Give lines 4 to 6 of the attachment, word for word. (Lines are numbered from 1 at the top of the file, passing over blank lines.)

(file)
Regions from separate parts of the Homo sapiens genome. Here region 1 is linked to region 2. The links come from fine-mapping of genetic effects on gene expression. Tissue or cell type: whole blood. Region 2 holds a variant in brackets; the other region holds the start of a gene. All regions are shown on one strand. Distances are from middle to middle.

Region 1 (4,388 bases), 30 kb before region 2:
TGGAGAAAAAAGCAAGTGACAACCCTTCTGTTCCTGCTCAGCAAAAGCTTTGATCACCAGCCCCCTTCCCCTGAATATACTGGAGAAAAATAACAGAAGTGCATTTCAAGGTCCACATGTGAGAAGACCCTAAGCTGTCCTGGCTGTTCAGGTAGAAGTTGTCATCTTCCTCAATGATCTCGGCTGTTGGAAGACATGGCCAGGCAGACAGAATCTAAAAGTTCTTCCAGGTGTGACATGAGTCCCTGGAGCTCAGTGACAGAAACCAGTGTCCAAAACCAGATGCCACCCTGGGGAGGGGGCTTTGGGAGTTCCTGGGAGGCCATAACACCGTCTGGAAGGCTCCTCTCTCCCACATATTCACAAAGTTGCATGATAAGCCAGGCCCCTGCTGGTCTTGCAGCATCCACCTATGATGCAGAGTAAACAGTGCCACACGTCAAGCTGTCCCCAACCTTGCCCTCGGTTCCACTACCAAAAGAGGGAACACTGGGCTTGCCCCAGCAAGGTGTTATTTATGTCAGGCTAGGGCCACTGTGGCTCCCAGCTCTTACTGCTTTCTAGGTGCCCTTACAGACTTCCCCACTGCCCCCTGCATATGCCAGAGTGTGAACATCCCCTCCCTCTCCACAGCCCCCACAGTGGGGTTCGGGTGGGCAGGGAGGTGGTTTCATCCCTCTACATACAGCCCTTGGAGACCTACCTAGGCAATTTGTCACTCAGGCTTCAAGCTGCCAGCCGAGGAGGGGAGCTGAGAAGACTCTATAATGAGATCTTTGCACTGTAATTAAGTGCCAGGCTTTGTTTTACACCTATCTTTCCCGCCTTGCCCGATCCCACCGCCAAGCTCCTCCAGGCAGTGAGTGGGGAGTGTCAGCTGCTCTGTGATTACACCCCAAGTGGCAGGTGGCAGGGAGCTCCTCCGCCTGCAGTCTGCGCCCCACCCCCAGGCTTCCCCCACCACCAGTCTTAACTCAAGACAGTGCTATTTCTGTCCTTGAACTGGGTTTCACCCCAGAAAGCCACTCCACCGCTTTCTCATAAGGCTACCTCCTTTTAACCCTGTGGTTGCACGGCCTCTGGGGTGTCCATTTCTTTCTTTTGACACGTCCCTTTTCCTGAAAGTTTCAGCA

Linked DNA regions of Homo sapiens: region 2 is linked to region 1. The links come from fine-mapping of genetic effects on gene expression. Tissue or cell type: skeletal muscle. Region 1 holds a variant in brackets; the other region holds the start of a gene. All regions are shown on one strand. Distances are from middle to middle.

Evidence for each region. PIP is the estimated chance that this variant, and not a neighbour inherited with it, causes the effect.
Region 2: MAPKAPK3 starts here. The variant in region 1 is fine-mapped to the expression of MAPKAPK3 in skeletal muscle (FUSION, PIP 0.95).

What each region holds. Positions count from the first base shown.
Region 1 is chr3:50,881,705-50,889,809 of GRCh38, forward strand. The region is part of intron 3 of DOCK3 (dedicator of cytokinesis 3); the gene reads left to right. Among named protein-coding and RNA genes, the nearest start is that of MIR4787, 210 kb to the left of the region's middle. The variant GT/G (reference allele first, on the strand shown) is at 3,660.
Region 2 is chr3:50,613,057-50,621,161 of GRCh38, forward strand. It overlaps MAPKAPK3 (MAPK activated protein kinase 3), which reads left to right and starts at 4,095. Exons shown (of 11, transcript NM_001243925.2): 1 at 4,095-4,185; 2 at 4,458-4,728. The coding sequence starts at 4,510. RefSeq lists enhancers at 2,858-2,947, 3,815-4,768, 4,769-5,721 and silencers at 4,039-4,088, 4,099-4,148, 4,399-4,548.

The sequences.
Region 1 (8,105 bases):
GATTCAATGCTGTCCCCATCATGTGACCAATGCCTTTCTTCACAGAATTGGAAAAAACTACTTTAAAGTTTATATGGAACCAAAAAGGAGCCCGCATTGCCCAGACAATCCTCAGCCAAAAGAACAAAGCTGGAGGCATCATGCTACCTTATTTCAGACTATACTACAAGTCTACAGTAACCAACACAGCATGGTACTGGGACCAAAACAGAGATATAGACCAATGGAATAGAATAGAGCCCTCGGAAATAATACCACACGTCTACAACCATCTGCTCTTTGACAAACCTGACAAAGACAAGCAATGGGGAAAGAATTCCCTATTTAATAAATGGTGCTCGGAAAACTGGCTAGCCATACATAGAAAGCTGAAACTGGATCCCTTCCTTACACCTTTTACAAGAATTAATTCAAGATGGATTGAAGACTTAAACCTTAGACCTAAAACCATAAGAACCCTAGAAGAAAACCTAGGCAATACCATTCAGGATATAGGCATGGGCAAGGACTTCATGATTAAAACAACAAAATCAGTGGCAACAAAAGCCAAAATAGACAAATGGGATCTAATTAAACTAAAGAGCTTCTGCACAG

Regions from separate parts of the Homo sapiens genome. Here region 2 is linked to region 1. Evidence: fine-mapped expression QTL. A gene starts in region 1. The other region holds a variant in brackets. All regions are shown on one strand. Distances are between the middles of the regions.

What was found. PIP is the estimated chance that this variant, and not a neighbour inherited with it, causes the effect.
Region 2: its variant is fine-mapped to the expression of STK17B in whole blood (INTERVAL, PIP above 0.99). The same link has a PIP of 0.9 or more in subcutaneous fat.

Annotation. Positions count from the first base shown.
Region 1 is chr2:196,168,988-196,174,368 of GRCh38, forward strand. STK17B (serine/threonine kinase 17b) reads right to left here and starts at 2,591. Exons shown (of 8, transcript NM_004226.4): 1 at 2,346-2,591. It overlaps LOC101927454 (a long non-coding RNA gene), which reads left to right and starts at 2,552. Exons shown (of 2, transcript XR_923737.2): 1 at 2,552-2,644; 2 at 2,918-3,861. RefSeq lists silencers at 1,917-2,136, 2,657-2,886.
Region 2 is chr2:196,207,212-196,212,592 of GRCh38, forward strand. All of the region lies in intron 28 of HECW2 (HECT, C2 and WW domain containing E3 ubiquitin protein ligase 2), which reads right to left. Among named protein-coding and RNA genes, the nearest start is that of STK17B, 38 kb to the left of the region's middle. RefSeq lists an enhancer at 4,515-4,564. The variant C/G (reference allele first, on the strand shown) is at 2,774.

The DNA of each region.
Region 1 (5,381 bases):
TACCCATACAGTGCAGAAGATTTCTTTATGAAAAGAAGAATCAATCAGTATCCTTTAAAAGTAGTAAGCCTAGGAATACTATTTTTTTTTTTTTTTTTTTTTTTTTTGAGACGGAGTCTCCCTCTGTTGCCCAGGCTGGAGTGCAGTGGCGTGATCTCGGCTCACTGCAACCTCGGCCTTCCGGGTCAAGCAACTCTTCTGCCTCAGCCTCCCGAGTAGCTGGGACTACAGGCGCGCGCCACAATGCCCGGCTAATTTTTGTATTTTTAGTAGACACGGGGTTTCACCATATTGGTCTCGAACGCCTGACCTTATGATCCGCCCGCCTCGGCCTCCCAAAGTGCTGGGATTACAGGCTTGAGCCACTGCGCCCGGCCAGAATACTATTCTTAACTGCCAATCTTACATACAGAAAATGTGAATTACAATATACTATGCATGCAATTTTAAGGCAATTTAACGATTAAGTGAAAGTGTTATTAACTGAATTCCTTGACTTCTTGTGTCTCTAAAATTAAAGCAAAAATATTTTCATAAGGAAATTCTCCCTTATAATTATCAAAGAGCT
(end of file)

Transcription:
Linked DNA regions of Homo sapiens: region 2 is linked to region 1. The links come from fine-mapping of genetic effects on gene expression. Tissue or cell type: skeletal muscle. Region 1 holds a variant in brackets; the other region holds the start of a gene. All regions are shown on one strand. Distances are from middle to middle.

Evidence for each region. PIP is the estimated chance that this variant, and not a neighbour inherited with it, causes the effect.
Region 2: MAPKAPK3 starts here. The variant in region 1 is fine-mapped to the expression of MAPKAPK3 in skeletal muscle (FUSION, PIP 0.95).